School Projects

     I loved doing projects in grade school. The ones that involved some kind of diorama were my favorites and my least favorites were anything involving public speaking like in eighth grade when I delivered my presentation on President Eisenhower in my friend’s dad’s army dress jacket and hat.

     In my school, Our Lady of Perpetual Hellish Misery*, we starting doing science fair projects in the fourth grade. My first project was with Jennifer and we did something about blood and platelets because her mom was a nurse and could get us the real thing for the project. I don’t really remember what our deal was…but we made play-doh cells and platelets and put them in real petrie dishes and had vials of blood carefully mounted on our presentation board. In the fifth grade, Susan and I did lungs and lung cancer and our project featured used air filters from a local bar procured from my father, an air filter salesman. High ‘ick’ factor there. By eighth grade I was flying solo and pulling tablecloths off fully set tables as an example of inertia.

     I was also a big fan of food in my projects. Didn’t always go over so well. Mrs. Howard** was my junior high science and history teacher at Our Lady of Perpetual Hellish Misery. She assigned a project on planets and somehow I got stuck with Pluto (which is now a plutoid and that sounds like something one might expel from one’s lungs when one has a very bad sinus infection). I thought it would be so cool to build a Pluto out of blue ice creams with maybe some of those edible silver ball thingies.***  Pluto, in case you didn’t know, is made of three layers – silicate and water ice, water ice, and frozen nitrogen. How cool, I thought, because I could make this tri-layer ice cream bombe and then after my presentation we could have a snack.

     I pitched my idea to Mrs. Howard who gave me the look she always gave me whenever I spoke, only slightly more intensely – as if I had lobsters crawling forth from my nostrils, waving their saline antenne as they clattered to the floor.

     She shot me down without even so much as an explanation for why or a “That’s really creative, but…” The modern education system tends to beat the creativity out of all of us.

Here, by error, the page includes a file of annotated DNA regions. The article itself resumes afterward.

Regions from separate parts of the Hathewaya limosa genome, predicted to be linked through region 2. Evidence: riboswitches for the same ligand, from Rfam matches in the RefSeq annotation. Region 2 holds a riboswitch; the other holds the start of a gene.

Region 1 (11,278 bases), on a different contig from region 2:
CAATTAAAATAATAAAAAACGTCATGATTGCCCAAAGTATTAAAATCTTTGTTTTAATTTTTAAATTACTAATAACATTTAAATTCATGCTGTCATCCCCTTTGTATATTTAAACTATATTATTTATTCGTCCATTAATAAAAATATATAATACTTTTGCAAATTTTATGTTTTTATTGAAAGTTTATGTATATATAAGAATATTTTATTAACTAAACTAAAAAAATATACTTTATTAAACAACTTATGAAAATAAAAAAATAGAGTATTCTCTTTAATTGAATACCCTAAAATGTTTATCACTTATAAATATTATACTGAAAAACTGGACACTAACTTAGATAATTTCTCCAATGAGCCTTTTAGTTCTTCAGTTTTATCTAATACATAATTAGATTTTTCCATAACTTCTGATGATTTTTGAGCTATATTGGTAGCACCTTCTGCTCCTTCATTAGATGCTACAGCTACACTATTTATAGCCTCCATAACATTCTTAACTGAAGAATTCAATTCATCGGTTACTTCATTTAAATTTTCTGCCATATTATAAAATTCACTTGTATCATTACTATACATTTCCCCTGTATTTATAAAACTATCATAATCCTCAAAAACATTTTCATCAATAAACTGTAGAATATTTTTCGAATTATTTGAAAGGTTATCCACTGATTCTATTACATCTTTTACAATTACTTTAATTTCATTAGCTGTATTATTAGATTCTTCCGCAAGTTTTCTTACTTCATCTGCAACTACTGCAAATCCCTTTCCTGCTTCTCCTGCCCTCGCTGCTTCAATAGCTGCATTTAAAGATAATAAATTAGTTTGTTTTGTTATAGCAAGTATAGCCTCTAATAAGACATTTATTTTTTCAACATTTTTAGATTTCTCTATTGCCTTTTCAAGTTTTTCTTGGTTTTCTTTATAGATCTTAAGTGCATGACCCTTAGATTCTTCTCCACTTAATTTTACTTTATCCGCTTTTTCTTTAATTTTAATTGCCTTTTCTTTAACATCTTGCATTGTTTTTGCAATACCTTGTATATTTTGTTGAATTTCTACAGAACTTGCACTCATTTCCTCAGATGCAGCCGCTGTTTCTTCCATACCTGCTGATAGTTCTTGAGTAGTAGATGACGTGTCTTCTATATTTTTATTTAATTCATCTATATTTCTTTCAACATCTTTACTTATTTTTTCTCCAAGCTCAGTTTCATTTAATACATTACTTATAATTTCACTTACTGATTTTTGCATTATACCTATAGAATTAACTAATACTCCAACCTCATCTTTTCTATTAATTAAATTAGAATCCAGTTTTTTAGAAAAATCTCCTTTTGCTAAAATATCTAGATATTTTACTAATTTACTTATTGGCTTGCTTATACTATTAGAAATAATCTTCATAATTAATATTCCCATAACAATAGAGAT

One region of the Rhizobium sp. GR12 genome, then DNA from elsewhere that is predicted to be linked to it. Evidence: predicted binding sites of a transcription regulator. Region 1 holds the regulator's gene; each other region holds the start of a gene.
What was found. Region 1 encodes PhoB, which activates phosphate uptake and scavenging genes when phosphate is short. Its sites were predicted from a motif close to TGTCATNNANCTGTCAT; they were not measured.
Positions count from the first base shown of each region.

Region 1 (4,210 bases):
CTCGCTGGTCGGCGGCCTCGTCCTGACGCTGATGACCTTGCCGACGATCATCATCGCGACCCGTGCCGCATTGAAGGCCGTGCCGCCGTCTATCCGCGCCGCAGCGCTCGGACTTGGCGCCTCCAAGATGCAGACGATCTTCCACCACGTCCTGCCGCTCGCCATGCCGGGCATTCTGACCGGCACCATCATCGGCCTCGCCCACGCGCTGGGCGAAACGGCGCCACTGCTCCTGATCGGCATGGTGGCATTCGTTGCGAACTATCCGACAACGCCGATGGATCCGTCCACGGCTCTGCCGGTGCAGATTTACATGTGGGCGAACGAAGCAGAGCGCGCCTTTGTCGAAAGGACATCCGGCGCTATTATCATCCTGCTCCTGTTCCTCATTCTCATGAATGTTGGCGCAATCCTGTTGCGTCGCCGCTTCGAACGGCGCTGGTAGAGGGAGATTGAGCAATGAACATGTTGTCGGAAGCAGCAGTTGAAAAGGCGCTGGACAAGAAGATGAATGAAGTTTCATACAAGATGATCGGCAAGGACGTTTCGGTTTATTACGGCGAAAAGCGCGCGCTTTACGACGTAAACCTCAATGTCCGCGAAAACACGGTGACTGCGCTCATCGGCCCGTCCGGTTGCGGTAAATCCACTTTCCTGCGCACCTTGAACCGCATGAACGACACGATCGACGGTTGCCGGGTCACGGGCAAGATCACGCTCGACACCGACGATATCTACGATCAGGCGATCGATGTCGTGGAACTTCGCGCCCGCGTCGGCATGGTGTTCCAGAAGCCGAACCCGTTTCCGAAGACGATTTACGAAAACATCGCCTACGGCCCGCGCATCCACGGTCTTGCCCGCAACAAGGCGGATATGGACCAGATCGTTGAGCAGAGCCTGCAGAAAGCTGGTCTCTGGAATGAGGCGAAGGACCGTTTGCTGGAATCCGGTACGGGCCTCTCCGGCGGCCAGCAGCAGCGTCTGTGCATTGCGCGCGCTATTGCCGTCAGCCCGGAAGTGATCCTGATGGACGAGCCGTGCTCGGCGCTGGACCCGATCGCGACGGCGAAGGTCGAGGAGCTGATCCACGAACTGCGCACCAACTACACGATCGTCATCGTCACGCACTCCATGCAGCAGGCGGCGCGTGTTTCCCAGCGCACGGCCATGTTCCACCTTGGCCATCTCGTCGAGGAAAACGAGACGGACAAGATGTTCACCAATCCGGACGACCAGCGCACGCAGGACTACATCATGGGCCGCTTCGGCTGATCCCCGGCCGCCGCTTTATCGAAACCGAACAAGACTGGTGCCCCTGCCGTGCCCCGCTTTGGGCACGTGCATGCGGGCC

Sophomore year in high school I built a parthenon out of cake, complete with tubular pirouette cookies for columns. I gave my whole parthenon presentation then passed out the forks. I offered my teacher Mrs. J her piece and she declined politely saying, “I’m diabetic.”

     Oops. (I got an A, though.)

     I think one of my very favorite projects was our Indian project in fifth grade. We drew tribe names out of a hat and I wanted something cool like the Hopis or Aztecs, but I got the Aleutians. They turned out to be a really cool bunch, living on the islands off the coast of Alaska in these crazy underground homes in the winter and the women washed their hair in pee the night before their weddings. Apparently, they also dunked their babies in the cold ocean if they cried. That’s my kind of discipline.

     I built this ridiculously intricate model of the underground living quarters. I had dried play-doh meat curing on toothpick pegs, a notched twig serving as the ladder down into the room, Hawaiian Tropic Barbie with the Pacific Islander/Inuit features and black hair standing in for an Aleutian woman. This thing was off the hizzook. It took three days to build and I burned the fingerprints off my left hand with a hot glue gun in the process. Heaven.

    Nowdays, my projects entail vile tools such as PowerPoints and stupid slide shows. Honestly, I’d rather just make you a diorama of the bottom line.

*Names have been changed to protect the guilty and stupid. 

**Name has not been changed because this woman hated me and I think teachers who actively hate their students should be pointed out to other people as examples of What Not To Do In Life.

   ***Dragees, I believe they are called.

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